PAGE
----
Dhaka, Bangladesh — The coronavirus pandemic has meant worsening trouble for nuns and their students across Bangladesh.
"It is difficult to collect tuition fees from the students. Many of the parents and guardians lost jobs and businesses, and the families are going through financial crisis," Holy Cross Sr. Shikha Laetitia Gomes told Global Sisters Report. Gomes is the principal of Holy Cross College in Dhaka, one of the top colleges in the country for female students. "We got tuition fees from 70% of the students. The rest of the students couldn't give it to us."
Although Christians make up less than 1% of the population of this Muslim-majority country, the Catholic Church runs approximately 1,000 schools, 17 colleges and one university. Of those, nuns run around 100 schools, including some colleges. Approximately 80% of the students at these institutions are not Christian.
As of Dec. 17, Bangladesh had almost 500,000 cases of COVID-19, with 7,129 deaths. On Nov. 12, the government announced a school holiday through Dec. 19 that could be extended for the next wave of pandemic, which is expected through January as the weather gets colder.
Gomes said because of the pandemic, "some students also lost their near and dear ones, especially earning members. Some of the students are going through mental stresses, depression, loneliness and frustration."
She said students also face some academic challenges.
"Our classes, exams and co-curricular activities of the college have been hampered," she said.
"Being ordered by the government to conduct the online admission process ... where the students were scattered all over the country was a real challenge."
Sr. Mabel Costa of the Sisters of Our Lady of the Missions, who is principal of St. Euphrasie's Girls' School and College in Hashnabad in Dhaka, told GSR that only about half of their students paid their tuition fees for the 2020-2021 school year.
"We are worried about running our school and college," she said. "Half of the students couldn't pay their tuition fee due to a decline in their parents' income. Although we are providing class online, many students can't attend online class because many of them don't get internet connection or can't afford the cost of internet."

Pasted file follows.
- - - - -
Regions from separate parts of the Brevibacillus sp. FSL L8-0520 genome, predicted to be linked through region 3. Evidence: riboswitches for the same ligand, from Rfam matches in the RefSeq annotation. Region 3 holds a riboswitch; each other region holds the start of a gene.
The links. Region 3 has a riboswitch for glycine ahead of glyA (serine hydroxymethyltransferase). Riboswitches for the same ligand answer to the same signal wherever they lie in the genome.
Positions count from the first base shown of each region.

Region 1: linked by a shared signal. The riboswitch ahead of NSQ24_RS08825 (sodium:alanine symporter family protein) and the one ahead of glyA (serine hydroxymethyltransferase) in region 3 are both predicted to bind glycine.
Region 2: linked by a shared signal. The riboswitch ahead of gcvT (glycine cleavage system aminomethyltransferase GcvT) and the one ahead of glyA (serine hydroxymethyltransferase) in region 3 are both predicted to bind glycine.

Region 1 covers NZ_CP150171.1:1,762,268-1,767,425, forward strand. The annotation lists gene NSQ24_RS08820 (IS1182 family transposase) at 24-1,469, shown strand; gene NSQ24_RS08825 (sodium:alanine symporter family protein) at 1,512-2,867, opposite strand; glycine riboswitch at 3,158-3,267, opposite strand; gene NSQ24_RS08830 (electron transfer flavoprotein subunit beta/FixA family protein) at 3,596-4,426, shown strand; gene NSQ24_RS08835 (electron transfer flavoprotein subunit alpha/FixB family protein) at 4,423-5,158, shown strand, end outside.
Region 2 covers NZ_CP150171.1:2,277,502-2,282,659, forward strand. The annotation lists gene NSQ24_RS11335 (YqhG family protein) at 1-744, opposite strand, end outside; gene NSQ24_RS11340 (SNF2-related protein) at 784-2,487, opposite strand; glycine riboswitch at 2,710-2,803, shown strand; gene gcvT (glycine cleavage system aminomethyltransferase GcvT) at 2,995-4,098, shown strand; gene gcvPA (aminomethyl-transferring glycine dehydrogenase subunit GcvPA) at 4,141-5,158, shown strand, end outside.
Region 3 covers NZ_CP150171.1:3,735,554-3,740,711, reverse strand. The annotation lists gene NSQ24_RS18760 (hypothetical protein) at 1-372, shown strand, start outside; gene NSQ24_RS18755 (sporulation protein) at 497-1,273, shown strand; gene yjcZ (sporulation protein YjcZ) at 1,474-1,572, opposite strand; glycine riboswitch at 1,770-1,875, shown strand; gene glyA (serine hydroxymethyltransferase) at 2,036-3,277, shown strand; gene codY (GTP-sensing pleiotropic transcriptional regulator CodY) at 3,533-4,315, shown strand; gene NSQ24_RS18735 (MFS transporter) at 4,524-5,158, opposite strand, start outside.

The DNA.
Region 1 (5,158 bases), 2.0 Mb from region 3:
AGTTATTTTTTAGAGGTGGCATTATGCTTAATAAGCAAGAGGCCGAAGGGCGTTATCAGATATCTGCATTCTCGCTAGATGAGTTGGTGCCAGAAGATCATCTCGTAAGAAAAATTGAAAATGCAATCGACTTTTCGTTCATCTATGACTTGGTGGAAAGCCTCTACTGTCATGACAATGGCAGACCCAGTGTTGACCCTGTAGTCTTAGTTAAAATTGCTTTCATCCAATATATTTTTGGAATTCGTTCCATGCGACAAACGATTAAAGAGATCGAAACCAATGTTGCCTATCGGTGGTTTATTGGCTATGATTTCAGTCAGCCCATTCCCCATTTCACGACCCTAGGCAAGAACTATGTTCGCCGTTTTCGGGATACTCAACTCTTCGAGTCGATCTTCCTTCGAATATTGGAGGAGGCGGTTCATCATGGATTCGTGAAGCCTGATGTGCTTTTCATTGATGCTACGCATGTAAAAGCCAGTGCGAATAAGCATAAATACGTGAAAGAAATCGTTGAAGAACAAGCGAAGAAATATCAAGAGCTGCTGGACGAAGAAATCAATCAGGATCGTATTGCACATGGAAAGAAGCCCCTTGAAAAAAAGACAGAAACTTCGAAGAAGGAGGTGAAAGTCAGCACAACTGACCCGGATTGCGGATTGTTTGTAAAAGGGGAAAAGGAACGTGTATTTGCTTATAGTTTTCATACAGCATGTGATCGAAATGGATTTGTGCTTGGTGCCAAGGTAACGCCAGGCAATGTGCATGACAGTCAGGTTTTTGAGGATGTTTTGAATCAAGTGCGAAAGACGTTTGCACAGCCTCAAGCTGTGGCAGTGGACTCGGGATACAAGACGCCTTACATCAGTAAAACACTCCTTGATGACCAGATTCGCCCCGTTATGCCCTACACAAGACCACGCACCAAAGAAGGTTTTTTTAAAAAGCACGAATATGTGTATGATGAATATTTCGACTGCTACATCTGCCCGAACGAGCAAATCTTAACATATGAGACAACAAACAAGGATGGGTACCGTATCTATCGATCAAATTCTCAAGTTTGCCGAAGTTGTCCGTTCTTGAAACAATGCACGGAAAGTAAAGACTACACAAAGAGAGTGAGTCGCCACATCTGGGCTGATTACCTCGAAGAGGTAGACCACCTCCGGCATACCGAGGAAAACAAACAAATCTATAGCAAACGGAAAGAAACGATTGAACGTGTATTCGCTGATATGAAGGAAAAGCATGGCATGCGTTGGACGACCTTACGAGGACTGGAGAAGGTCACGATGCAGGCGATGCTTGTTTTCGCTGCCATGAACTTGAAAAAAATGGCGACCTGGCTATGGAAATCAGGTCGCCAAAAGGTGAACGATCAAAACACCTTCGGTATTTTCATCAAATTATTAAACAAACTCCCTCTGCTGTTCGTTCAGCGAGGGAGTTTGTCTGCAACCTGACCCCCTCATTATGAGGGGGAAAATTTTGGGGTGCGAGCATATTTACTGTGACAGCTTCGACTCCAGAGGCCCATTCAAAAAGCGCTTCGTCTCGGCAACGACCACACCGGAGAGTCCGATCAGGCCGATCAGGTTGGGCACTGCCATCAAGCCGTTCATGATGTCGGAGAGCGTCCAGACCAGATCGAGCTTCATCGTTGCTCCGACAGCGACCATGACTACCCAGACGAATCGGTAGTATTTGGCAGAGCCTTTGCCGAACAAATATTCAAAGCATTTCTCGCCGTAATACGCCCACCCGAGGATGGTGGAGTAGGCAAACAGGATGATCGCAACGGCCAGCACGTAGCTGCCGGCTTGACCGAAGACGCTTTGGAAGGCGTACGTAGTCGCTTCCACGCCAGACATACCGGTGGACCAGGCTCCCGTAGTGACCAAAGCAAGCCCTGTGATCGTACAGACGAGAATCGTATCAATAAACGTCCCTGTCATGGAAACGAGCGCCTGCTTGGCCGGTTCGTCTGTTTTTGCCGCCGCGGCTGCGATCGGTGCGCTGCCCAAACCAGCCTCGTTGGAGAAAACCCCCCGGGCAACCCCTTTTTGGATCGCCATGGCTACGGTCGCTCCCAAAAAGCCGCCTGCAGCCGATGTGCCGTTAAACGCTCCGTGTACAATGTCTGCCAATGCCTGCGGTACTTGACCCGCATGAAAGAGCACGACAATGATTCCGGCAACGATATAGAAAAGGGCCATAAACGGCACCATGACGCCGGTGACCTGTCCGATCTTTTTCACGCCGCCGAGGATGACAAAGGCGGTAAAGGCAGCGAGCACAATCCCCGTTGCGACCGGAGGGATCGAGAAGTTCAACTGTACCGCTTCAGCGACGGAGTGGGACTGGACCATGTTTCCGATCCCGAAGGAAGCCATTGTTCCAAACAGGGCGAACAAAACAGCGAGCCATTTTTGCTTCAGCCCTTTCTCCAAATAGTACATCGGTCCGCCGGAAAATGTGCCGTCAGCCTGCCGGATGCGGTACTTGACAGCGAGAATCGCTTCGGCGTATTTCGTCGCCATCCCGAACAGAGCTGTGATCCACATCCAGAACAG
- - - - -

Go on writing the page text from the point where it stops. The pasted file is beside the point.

She said many students are needy, and most of the students' parents have been affected financially by the pandemic. The teachers have started to visit the homes of the students so they can collect tuition
Meanwhile, only about 40% of the students at the Associates of Mary, Queen of Apostles' Mary's Girls' School and College in Kaligonj of Gazipur, near Dhaka, have been able to pay tuition fees, said Sister Mary Christina.
"We have taken out a loan of 1 million taka [approximately $11,800]," she told GSR. "We are paying the salaries of our teachers and staff. We have other administration costs. We are very worried in this situation. We don't know how it will be normal, when we will earn money and can properly pay salaries."
Sister Mary Christina, whose congregation runs 35 schools in the country, said their college, like other communities' schools, have started online classes during the pandemic.
However, "broadband internet connection is not available in the villages," she said. "Mobile companies provide internet service, but their service is so costly that most of the students cannot afford the cost. The cost of the internet is more than tuition fees."
The country's Directorate of Secondary and Higher Education on Nov. 18 issued a directive saying that private educational institutes can only charge tuition fees. They will not be allowed to take other kinds of fees. The notification came at a time when students of private schools and colleges and their parents staged demonstrations in different parts of the country, protesting schools' collection of various fees from the students.
"Mobile companies provide internet service, but their service is so costly that most of the students cannot afford the cost. The cost of the internet is more than tuition fees."
—Sister Mary Christina
"If we can't take assignment, tiffin [lunch], readmission, library, and science laboratory and development fees from students, we don't know how we can run our school and college as per government guideline," Sister Mary Christina said, expressing frustration. "Our income will decline more."
The nuns who talked to GSR said many of their students will not return to school after the pandemic ends. Their parents will arrange a marriage for their daughters because of a decline or loss of income. Bangladesh has the highest rate of marriage of girls under the age of 15, according to UNICEF.
Even though school is still in session virtually, some educators are struggling financially. Catholic Sumi Gomes, who usually works in one of the schools run by the Associates of Mary, Queen of the Apostles, teaches from home, but the extra money she used to make tutoring students has dried up.
"I am struggling to survive in Dhaka," she said. "If the COVID-19 situation does not become normal, I might move to the village area of Natore."
She said many Christian teachers who work in non-missionary schools or colleges have moved back to villages after their salary stopped coming or they lost a job.
However, Holy Cross College's Gomes said the pandemic has brought some good things. She said in this busy era, family members got a break.
"Earlier, people were busy with their work, but because of the coronavirus, people gave more time to their family members, and environment pollution has declined," she said. "I saw many people are taking care of those are suffering from the COVID-19 pandemic. It is also time to show humanity, and I saw it."
[Sumon Corraya is a Catholic journalist based in Dhaka, Bangladesh. He covers issues affecting the Christian community in Bangladesh.]
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